Above photo: Getty Images
It's late November, which means temperatures have dropped 20 degrees since summer's end, you're shopping for sweaters instead of shorts and you find yourself buried under covers for an extra 10 minutes in the morning because it's just too damn cold to get out of bed.
Yes, many new habits come with the advent of winter, but nothing is perhaps more controversial than cuffing. The hunt for a cuddle buddy when the sun sets before 5pm is a phenomenon rooted in evolutionary history; humans crave the body warmth that counters the wind chill.
Basically, it works like this: You take a peek out your window and choose to stay inside the comfort of your box-size apartment instead of head out to socialize at the local pub. Oh, but because you're single (and not ready to mingle because #winter), how else are you supposed to find that cuddle buddy to get you through this dubious fifth season?
So you partake in a search for a partner—someone with whom you can snuggle, Netflix and chill, share noodle soup, etc. Said person calls frequently, takes you out to dinner, introduces you to their friends. But come springtime, you notice they've stopped using emojis in their texts. They've called to reschedule plans at least twice and suddenly ghost when you say you'll be coming over the following night. And so marks the end of cuffing season.
While the cuffs don't necessarily have a removal date, they do come with a mutual understanding that the setup is temporary. Oftentimes this means tackling the friends-with-benefits conversation before taking a step toward the bedroom. "It's fine to have a winter relationship, as long as you're not leading someone on when you know you have no interest in it progressing beyond that point," says Andrea Syrtash, relationship expert and author of the book He’s Just Not Your Type (And That’s A Good Thing).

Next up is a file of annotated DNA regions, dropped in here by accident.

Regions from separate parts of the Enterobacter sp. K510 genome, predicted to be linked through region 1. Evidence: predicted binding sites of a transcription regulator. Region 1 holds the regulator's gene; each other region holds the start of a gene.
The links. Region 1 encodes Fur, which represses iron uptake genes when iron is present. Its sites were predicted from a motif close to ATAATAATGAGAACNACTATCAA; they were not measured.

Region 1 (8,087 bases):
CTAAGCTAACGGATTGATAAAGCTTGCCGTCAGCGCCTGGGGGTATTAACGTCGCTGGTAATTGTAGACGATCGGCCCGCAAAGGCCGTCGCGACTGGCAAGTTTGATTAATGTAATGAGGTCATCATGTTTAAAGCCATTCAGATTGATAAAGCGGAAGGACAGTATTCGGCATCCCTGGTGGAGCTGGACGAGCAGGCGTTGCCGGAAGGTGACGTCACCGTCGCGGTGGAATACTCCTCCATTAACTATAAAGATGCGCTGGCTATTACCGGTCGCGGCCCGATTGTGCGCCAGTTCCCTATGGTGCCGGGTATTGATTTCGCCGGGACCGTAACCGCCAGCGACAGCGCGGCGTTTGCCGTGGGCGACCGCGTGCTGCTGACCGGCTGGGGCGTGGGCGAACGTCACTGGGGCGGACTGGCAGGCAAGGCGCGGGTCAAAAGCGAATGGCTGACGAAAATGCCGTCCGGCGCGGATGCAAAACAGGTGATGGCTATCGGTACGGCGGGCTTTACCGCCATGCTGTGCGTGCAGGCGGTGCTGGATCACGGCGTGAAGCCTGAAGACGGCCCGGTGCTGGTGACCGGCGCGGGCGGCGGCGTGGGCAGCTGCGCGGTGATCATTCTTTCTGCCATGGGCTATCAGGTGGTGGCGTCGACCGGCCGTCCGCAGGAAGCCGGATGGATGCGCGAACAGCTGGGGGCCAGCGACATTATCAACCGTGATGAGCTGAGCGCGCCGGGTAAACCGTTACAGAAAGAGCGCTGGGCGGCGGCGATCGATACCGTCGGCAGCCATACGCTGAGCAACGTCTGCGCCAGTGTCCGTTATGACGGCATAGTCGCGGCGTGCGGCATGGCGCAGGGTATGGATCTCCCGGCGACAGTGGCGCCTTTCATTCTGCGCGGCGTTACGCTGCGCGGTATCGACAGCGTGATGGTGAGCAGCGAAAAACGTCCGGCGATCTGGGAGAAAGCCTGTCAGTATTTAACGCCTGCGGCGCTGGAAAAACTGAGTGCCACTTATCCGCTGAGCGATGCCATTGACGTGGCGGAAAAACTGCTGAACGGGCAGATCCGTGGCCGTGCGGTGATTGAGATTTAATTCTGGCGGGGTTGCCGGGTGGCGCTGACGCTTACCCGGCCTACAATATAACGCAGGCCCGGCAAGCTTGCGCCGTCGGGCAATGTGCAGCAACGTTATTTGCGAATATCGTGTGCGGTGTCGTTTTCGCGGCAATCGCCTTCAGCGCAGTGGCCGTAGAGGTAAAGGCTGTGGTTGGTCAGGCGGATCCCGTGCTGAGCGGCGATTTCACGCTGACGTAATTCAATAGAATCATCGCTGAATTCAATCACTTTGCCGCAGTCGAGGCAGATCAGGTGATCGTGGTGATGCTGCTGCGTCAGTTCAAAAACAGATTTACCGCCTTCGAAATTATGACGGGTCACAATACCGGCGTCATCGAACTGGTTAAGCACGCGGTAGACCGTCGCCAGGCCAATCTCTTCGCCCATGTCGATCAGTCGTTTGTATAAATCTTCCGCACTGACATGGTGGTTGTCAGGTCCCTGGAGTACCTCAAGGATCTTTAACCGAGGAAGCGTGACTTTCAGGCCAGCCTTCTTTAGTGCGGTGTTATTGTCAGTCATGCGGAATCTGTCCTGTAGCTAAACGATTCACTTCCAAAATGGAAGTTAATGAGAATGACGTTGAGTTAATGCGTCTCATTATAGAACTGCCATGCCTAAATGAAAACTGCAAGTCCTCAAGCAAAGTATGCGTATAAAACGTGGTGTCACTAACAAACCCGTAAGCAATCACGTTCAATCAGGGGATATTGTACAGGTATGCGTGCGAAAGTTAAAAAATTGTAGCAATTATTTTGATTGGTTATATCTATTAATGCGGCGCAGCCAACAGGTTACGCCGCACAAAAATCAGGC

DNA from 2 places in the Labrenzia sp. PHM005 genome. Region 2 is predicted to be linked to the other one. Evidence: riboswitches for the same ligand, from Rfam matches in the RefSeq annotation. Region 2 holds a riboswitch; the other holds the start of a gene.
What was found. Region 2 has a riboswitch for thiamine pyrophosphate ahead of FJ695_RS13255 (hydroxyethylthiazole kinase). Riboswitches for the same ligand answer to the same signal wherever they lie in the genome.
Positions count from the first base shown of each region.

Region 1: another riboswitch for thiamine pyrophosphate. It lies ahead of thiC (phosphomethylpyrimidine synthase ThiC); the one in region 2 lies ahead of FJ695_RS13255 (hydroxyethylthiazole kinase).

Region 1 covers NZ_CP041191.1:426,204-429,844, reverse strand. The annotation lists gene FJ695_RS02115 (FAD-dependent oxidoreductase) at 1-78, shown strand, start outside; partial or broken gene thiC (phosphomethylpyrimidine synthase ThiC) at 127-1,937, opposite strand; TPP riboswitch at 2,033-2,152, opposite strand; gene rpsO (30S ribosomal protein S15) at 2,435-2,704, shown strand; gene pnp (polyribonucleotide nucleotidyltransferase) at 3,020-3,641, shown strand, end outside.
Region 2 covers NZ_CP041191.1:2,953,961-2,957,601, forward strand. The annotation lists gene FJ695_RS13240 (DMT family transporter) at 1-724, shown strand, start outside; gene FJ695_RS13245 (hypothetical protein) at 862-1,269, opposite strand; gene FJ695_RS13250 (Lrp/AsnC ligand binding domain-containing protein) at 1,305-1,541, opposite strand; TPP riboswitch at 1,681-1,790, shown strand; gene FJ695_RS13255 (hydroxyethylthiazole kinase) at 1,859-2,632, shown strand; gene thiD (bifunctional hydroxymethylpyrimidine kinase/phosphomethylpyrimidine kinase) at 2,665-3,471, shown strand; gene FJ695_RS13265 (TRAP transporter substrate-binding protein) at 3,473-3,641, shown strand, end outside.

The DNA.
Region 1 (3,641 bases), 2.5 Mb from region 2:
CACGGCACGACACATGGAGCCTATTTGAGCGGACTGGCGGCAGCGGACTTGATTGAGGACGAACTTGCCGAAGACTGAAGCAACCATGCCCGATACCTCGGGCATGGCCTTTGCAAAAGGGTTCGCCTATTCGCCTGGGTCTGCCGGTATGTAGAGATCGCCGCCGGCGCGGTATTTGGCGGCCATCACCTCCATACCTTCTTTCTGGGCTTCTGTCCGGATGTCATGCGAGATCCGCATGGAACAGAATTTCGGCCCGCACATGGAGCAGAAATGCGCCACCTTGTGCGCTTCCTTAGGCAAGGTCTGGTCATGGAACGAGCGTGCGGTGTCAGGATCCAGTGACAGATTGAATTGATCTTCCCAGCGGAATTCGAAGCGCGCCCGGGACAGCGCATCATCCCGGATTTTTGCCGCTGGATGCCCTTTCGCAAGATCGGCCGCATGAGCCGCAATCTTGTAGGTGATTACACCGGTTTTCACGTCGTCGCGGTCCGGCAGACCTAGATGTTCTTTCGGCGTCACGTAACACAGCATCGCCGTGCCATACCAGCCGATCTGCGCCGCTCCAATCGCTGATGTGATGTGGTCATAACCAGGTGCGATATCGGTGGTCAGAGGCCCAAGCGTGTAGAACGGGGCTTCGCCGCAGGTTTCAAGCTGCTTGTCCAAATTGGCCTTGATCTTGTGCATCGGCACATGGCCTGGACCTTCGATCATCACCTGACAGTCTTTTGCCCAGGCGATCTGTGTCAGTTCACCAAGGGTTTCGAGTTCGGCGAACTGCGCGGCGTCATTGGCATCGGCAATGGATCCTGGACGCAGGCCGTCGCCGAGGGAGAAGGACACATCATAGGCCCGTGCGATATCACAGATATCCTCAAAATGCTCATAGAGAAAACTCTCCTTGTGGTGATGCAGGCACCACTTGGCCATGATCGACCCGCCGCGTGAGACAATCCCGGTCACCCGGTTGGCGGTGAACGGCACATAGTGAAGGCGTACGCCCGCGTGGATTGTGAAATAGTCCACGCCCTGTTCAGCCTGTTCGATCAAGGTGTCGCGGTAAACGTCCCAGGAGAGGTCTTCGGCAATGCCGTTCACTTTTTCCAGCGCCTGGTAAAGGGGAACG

Aside from the obvious short-term advantages, cuffing season may actually help those who've grown weary of emotionless hookup culture. After all, this is 2016, and while we're accustomed to casual connections that create gray areas of missing labels and unestablished boundaries, it gets old fast.
Plus, with all the holiday parties and under-mistletoe kissing, there's reasonable social pressure to not be the only one at family gatherings without a date, lest Nana dub your relationship status #foreveralone. And it's also got something to do with human nature. According to dating app Hinge, men are 15 percent more likely to be looking for a relationship in the winter than in other seasons, while women are 5 percent more open to a committed relationship. (By comparison, in spring and summer, men are 11 percent less likely to be looking for one, and women 5 percent.)
Like every relationship, the key to surviving cuffing season is communication. If you're not really interested in this person and just looking to pass time during the colder months, make sure he or she feels the same way to avoid hurt feelings. But if you're beginning to entertain thoughts of a longer-term relationship, be honest with yourself first.
"The big question people should ask themselves when they start dating someone new: Is my life generally more fun, fulfilling, better with this person around? Does this person bring out my best?" Syrtash says. If your answer to both questions is a resounding yes, then go forth and good luck, soon-to-be-former cuff. You have our blessing.